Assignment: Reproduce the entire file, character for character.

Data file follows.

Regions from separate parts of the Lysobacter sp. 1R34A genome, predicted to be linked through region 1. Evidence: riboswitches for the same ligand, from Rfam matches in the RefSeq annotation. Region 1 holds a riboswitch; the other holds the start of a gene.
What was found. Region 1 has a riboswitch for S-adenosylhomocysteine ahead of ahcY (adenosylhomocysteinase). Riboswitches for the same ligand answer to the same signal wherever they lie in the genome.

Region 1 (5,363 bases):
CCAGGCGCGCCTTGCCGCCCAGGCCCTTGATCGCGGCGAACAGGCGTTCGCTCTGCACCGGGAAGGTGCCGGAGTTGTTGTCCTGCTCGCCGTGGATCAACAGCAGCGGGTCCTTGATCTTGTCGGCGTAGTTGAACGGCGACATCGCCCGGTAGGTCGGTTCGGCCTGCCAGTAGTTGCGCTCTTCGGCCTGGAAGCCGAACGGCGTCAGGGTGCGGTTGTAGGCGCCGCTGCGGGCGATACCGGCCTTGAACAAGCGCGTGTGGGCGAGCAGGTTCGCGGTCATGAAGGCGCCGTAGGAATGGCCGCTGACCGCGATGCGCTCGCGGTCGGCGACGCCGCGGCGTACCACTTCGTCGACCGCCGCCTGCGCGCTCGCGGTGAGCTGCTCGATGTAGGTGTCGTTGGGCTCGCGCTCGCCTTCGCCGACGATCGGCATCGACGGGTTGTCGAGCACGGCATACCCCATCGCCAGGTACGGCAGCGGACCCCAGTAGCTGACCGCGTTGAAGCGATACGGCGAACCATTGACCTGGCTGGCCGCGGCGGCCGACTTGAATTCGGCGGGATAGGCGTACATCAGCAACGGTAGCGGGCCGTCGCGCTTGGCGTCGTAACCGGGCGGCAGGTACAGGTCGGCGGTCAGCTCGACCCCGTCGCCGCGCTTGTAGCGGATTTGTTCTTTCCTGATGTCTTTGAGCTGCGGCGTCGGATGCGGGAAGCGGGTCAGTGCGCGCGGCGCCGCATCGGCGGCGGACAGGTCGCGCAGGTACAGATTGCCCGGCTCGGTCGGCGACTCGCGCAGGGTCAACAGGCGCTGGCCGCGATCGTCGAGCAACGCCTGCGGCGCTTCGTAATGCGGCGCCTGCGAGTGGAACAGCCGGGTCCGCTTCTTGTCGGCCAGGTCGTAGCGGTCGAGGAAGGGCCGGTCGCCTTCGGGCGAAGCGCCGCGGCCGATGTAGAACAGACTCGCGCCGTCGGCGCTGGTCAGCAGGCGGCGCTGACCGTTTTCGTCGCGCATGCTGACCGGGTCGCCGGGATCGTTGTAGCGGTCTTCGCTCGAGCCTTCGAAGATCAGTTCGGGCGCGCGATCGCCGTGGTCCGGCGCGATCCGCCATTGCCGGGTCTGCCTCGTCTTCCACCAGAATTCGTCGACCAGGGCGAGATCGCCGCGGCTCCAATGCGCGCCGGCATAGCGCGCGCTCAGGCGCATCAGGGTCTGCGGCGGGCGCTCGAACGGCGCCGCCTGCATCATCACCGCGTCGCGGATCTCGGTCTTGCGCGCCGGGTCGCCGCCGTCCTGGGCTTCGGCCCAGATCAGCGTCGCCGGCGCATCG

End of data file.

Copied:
Regions from separate parts of the Lysobacter sp. 1R34A genome, predicted to be linked through region 1. Evidence: riboswitches for the same ligand, from Rfam matches in the RefSeq annotation. Region 1 holds a riboswitch; the other holds the start of a gene.
What was found. Region 1 has a riboswitch for S-adenosylhomocysteine ahead of ahcY (adenosylhomocysteinase). Riboswitches for the same ligand answer to the same signal wherever they lie in the genome.

Region 1 (5,363 bases):
CCAGGCGCGCCTTGCCGCCCAGGCCCTTGATCGCGGCGAACAGGCGTTCGCTCTGCACCGGGAAGGTGCCGGAGTTGTTGTCCTGCTCGCCGTGGATCAACAGCAGCGGGTCCTTGATCTTGTCGGCGTAGTTGAACGGCGACATCGCCCGGTAGGTCGGTTCGGCCTGCCAGTAGTTGCGCTCTTCGGCCTGGAAGCCGAACGGCGTCAGGGTGCGGTTGTAGGCGCCGCTGCGGGCGATACCGGCCTTGAACAAGCGCGTGTGGGCGAGCAGGTTCGCGGTCATGAAGGCGCCGTAGGAATGGCCGCTGACCGCGATGCGCTCGCGGTCGGCGACGCCGCGGCGTACCACTTCGTCGACCGCCGCCTGCGCGCTCGCGGTGAGCTGCTCGATGTAGGTGTCGTTGGGCTCGCGCTCGCCTTCGCCGACGATCGGCATCGACGGGTTGTCGAGCACGGCATACCCCATCGCCAGGTACGGCAGCGGACCCCAGTAGCTGACCGCGTTGAAGCGATACGGCGAACCATTGACCTGGCTGGCCGCGGCGGCCGACTTGAATTCGGCGGGATAGGCGTACATCAGCAACGGTAGCGGGCCGTCGCGCTTGGCGTCGTAACCGGGCGGCAGGTACAGGTCGGCGGTCAGCTCGACCCCGTCGCCGCGCTTGTAGCGGATTTGTTCTTTCCTGATGTCTTTGAGCTGCGGCGTCGGATGCGGGAAGCGGGTCAGTGCGCGCGGCGCCGCATCGGCGGCGGACAGGTCGCGCAGGTACAGATTGCCCGGCTCGGTCGGCGACTCGCGCAGGGTCAACAGGCGCTGGCCGCGATCGTCGAGCAACGCCTGCGGCGCTTCGTAATGCGGCGCCTGCGAGTGGAACAGCCGGGTCCGCTTCTTGTCGGCCAGGTCGTAGCGGTCGAGGAAGGGCCGGTCGCCTTCGGGCGAAGCGCCGCGGCCGATGTAGAACAGACTCGCGCCGTCGGCGCTGGTCAGCAGGCGGCGCTGACCGTTTTCGTCGCGCATGCTGACCGGGTCGCCGGGATCGTTGTAGCGGTCTTCGCTCGAGCCTTCGAAGATCAGTTCGGGCGCGCGATCGCCGTGGTCCGGCGCGATCCGCCATTGCCGGGTCTGCCTCGTCTTCCACCAGAATTCGTCGACCAGGGCGAGATCGCCGCGGCTCCAATGCGCGCCGGCATAGCGCGCGCTCAGGCGCATCAGGGTCTGCGGCGGGCGCTCGAACGGCGCCGCCTGCATCATCACCGCGTCGCGGATCTCGGTCTTGCGCGCCGGGTCGCCGCCGTCCTGGGCTTCGGCCCAGATCAGCGTCGCCGGCGCATCG